Tuesday, March 13, 2007

Ancient Coin Zappers: Don't Give Up


Today, I was cleaning a lot of thirteen rag-tag mixed coins I had bought over a year ago. One of the vendors had offered the coins at $1.75 as I recall. About 30 minutes into cleaning the heavily crusted coins I saw nothing that presented any real promise with the exception of three Seleucids I was focusing on.

There was one coin, very thick, that appeared to be nothing but “concrete” and no promise. I “bambooed” it a bit and was about to put it aside as a lost cause when I decided to stick it back in the soup. I continued to check the other coins with no particular interest in the coin I speak of. Eventually, I did go back to the coin and saw what I thought were definite heavy fissures with large lumps on top of the fissures.

I dug around with my bamboo skewer and all at once one of the lumps gave way and I saw bronze. I placed the coin back in the solution and continued to work on the other coins. After and hour or so, I pulled the coin again and the lumps began to break away as I continued to bamboo the coin. Then I saw what I thought was an eagle’s wing and suddenly my cleaning focus was on the eagle coin.

I continued to probe with my bamboo skewer as I zapped at max power. Very slowly with much power and probing, I was able to excavate a coin I almost tossed aside! I am posting the coin above so you can see the dividends yielded by my perseverance. I think there is a lesson here for us all. Be sure and zap everything you receive in a lot! One simply never knows what lies beneath a heavily encrusted coin. That is one reason I enjoy crusties so much. I have not attributed the coin yet, but I am looking forward to seeing what kind of Greek coin I have excavated! You will observe the patina is quite bright, but that is the result and nature of working with such a heavily encrusted coin. God Bless.. Jerry..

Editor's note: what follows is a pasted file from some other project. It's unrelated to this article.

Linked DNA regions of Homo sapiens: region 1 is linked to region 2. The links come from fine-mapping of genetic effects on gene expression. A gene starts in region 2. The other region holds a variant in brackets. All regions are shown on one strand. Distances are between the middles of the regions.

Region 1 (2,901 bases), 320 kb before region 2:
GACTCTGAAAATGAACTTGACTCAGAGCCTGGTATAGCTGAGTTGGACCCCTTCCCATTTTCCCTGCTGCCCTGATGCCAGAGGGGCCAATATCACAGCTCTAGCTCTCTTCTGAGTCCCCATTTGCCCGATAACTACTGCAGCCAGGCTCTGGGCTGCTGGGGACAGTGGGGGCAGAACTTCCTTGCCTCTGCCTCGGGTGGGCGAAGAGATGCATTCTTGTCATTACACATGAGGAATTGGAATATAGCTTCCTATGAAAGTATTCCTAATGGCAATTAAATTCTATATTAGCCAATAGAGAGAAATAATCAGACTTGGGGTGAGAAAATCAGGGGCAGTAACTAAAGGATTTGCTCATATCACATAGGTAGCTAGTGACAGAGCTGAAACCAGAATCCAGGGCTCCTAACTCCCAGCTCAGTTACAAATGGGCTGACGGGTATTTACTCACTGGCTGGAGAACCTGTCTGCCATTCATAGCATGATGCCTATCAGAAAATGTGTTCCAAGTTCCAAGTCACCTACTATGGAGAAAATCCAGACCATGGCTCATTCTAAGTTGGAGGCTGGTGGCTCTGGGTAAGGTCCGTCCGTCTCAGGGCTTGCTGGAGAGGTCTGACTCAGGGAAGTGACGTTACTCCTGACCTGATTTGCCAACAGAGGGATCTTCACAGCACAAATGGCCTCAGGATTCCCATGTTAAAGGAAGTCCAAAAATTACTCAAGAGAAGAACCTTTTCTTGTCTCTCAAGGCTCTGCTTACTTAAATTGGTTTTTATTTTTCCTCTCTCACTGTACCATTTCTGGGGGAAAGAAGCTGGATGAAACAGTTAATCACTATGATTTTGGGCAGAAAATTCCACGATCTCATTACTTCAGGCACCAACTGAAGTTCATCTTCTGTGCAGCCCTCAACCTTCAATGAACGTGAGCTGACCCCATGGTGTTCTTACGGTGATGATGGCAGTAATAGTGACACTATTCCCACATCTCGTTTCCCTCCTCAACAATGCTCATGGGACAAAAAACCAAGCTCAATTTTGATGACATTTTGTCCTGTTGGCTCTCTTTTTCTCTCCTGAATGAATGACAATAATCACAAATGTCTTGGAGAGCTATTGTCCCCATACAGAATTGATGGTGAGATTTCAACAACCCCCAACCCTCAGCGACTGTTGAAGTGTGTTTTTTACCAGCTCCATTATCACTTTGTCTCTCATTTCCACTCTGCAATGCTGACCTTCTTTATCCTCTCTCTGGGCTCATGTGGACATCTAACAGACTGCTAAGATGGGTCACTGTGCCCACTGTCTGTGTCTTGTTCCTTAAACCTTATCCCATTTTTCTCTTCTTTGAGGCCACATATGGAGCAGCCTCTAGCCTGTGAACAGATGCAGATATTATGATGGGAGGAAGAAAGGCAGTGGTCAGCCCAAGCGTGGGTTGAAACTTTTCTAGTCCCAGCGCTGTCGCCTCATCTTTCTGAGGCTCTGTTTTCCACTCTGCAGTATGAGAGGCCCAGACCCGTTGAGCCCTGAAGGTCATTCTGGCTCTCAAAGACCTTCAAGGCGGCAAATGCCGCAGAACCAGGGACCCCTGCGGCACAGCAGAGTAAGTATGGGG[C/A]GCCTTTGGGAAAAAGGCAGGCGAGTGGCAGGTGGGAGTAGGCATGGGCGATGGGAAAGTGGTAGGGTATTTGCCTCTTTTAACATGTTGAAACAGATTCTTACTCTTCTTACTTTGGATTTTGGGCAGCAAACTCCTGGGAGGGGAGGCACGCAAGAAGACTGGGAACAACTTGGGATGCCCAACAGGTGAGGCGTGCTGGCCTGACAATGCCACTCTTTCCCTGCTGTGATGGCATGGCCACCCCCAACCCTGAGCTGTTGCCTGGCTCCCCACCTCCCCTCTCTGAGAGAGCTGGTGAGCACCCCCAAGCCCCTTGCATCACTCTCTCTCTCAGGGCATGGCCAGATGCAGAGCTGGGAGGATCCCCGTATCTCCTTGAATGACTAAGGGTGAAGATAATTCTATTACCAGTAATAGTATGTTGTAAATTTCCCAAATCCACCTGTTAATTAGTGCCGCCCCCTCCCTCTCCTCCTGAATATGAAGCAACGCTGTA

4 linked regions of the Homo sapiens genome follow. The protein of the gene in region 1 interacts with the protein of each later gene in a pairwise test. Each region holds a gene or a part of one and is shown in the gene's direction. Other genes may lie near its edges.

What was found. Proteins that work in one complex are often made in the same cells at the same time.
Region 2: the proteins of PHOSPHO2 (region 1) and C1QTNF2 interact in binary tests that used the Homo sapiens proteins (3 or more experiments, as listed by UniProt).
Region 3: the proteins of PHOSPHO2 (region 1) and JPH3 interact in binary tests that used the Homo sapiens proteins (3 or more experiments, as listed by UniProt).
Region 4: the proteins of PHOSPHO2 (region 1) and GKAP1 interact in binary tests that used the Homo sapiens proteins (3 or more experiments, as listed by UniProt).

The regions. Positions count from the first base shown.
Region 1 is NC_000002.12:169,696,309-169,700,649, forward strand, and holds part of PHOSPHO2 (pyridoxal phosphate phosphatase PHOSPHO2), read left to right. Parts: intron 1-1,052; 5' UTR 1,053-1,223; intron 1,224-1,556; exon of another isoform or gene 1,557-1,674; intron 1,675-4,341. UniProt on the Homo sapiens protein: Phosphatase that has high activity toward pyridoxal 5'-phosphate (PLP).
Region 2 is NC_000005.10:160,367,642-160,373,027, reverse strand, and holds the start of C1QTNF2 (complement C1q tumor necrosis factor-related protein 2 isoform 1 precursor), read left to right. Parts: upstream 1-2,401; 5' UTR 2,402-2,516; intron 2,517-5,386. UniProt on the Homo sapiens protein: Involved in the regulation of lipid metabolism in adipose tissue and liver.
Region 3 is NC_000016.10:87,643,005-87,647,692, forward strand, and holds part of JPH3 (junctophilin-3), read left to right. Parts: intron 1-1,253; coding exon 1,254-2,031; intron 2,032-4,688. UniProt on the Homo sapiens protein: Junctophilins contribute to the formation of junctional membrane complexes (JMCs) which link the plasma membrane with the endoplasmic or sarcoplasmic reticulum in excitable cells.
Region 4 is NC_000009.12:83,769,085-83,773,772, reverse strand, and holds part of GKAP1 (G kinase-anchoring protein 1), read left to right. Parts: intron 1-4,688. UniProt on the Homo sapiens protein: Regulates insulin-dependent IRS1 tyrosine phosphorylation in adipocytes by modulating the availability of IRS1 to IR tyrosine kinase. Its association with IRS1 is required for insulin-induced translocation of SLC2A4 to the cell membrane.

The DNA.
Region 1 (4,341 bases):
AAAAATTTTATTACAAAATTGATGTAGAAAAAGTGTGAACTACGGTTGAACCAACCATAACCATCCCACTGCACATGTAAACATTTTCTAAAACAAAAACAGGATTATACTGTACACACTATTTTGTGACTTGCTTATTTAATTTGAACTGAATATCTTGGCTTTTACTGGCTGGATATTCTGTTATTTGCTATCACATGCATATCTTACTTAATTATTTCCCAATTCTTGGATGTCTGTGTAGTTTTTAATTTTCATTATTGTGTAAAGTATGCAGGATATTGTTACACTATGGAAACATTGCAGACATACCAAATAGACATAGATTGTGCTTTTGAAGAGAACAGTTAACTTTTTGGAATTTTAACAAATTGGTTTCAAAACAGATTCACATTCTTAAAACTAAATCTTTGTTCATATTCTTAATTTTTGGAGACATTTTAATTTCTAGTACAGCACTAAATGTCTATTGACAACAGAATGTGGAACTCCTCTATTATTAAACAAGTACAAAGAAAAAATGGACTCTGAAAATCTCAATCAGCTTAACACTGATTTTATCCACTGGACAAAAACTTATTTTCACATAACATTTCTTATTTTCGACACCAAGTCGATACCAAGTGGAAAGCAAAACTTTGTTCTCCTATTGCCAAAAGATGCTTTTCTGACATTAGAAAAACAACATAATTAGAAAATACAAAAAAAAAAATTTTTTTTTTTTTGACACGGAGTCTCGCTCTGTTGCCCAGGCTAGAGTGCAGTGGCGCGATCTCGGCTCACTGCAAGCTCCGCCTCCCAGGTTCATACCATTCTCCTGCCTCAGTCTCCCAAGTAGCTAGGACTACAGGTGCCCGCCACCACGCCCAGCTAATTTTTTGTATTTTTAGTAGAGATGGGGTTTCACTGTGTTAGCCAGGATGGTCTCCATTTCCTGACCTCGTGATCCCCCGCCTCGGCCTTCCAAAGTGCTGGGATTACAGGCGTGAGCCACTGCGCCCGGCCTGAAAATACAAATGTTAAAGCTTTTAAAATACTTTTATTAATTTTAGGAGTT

1 comment:

Petronius Arbiter II said...

That eagle looks Ptolemaic to me, or just maybe Tyrian. I've seen a few Seleukids with eagles very similar to that, but usually if you see an eagle in that style, it's Ptolemaic-- though some of the Lebanese/Phoenican coins have eagles nearly identical in design to those of the Ptolemies.